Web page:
April 20, 2022
New Bachelor of Nursing degree route widens opportunities for southern Alberta Indigenous students
It’s morning on the Siksika Nation in southern Alberta, and it’s a little quieter than usual in Valene Rae Bear Chief’s home. Her husband’s at work and her two older boys are in school. Two younger ones are still at home: a little girl of one, who alternately sits on Val’s hip or crawls across the bed, and a very active three-year-old boy, who wants to know everything his mother is doing.
Four children, a husband, and a house to run would keep anyone busy, but it doesn’t stop there for Val. She’s about to begin something new that stems from an important collaboration between Old Sun Community College (OSCC) in Siksika and the University of Calgary’s Faculty of Nursing.
Finding a way forward
Growing up in a remote area of Siksika, Val was, for the first six years of her life, the sole child in a house with seven adults. “My mom was the only one with a job,” she says, “and that gave me a strong foundation to do things for myself.”
At 20, Val took a clerical job at the Siksika Health Centre. During that time both her grandfather and mother became seriously ill; with that personal experience with the health-care system, Val realized what she wanted to do. With time and perseverance, she earned her licensed practical nurse (LPN) designation.
Following jobs in surrounding communities, a temporary position opened at Siksika Health Services and brought her back home. From there, COVID-19 parachuted her into a position on the frontlines of the pandemic, but only temporarily.
“I realized I was probably going to always struggle to find work as an LPN,” she says. Val’s dilemma was that there were no programs available to learn the skills to become a registered nurse while maintaining her family and community life.
A program takes shape
Enter a collaborative program between OSCC and UCalgary. Created to offer a blended format (online, on campus — both at OSCC and UCalgary — and in the community), the idea of a new nursing degree program route grew.
Two years after planning began, a ceremony officially launched the Bachelor of Nursing – Indigenous Community Route (Siksika Pilot). The Siksika Nation Chief and Council were on hand along with representatives from Siksika Health Services, OSCC, and the University of Calgary.
Dr. Maurice Manyfingers, PhD ’10, is president of OSCC. He says there is great interest and willingness in the community to embrace the program. “If we can marry modern western health-care practices with Siksika traditional spiritual ways, then we have the best of both,” he says.
And of the launch itself, Manyfingers says, “Ceremony is a very important part of recognition, and it gets the program started in a good way.”
“Most Indigenous students today, including our Siksika students, face multiple challenges and obstacles while trying to get an education,” explains Debbie Smith, BN’94 , co-ordinator of the Bachelor of Nursing, Indigenous Community Route at OSCC.
“Now we can offer future students an opportunity to learn from western teachings in a culturally inclusive, familiar, and safe learning environment — an environment that embraces the traditional ways of the Siksika people by the teachings of our values and traditions as important components of the program,” says Smith.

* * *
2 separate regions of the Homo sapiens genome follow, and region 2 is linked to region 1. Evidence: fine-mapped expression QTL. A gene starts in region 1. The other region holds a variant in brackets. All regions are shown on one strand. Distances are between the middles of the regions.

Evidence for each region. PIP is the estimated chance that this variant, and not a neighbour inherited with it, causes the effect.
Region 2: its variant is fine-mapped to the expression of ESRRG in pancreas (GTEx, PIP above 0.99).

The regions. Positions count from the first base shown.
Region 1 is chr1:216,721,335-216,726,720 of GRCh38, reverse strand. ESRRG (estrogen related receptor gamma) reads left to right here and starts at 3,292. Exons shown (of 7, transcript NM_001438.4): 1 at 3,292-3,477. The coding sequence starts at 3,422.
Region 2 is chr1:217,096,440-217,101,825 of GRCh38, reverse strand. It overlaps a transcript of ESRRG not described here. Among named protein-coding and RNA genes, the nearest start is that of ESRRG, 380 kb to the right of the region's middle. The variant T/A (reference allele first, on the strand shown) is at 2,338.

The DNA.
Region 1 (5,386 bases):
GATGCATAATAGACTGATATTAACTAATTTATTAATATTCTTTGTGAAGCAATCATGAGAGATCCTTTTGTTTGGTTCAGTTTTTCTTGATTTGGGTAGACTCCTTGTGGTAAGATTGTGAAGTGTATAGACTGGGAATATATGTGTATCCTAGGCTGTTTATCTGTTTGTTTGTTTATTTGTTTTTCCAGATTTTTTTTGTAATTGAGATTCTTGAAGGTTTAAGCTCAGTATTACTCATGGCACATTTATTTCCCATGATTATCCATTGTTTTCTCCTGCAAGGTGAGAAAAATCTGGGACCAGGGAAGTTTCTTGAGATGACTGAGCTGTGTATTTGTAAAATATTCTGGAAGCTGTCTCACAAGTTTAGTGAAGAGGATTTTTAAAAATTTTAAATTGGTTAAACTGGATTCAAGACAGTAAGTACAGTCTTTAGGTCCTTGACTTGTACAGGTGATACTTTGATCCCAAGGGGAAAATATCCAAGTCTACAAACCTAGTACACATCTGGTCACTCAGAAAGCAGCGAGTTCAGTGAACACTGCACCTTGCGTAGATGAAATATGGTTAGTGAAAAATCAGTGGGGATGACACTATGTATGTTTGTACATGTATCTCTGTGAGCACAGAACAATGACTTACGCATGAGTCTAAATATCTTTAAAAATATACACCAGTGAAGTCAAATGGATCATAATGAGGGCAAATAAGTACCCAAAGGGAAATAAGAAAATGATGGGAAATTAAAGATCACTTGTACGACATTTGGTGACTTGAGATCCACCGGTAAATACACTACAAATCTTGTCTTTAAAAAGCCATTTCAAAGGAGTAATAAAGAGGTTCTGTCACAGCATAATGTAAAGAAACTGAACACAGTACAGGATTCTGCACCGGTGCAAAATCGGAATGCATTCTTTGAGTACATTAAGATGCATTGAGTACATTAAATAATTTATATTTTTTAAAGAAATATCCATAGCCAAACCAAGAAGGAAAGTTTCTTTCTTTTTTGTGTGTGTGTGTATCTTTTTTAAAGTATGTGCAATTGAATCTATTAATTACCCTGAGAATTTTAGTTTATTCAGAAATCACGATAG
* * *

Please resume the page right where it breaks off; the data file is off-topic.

Louise Baptiste, MEd’18, is the director of Indigenous Initiatives in the Faculty of Nursing. She agrees with Smith and adds, “This program was developed to address some of the barriers students from our surrounding First Nation communities faced to entering a nursing program.
“Having nurses with degrees can make a monumental difference in the sense that these nurses are able to hold leadership positions and can enact change for better health-care outcomes for Indigenous people.”
A name gifted with a focus on healing
The program is called Iiyikinaami — a traditional Blackfoot name, gifted to the program by Elder-in-Residence Herman Yellow Old Woman and given through ceremony by Knowledge Keeper Dr. Kent Ayoungman, Hon. LLD. The term means Spirit Helper, a term used in times of healing with the Blackfoot people.
Along with immediate support to the students, a gift from an anonymous donor will also help integrate critical activities into the nursing program to address the Truth and Reconciliation Calls To Action. At UCalgary, students, faculty, and staff will continue to benefit from the opportunities provided to learn about cultural safety and the unique cultural identity of Indigenous people, and to support education around Indigenous culture and history.
Says Baptiste, “Our donors are amazing, and we would not be able to carry out this work without their help.”
Getting to work and making it work
Adds Debbie Smith, “With the establishment of the Iiyikinaami, we have finally reached a place where we are learning from both the western perspective but also, and just as importantly, from the perspectives of the First Peoples of this land.”
In the bigger picture, Smith is confident things are on the right track. “I view this program as a start of something wonderful and I remain optimistic that we will continue to move towards a greater understanding and acknowledgement of the Indigenous ways of the people here in Canada.”
“We still have a lot of work to do and partnerships such as the one formed between UCalgary Faculty of Nursing and OSCC are an important step in moving forward on this in a good way.”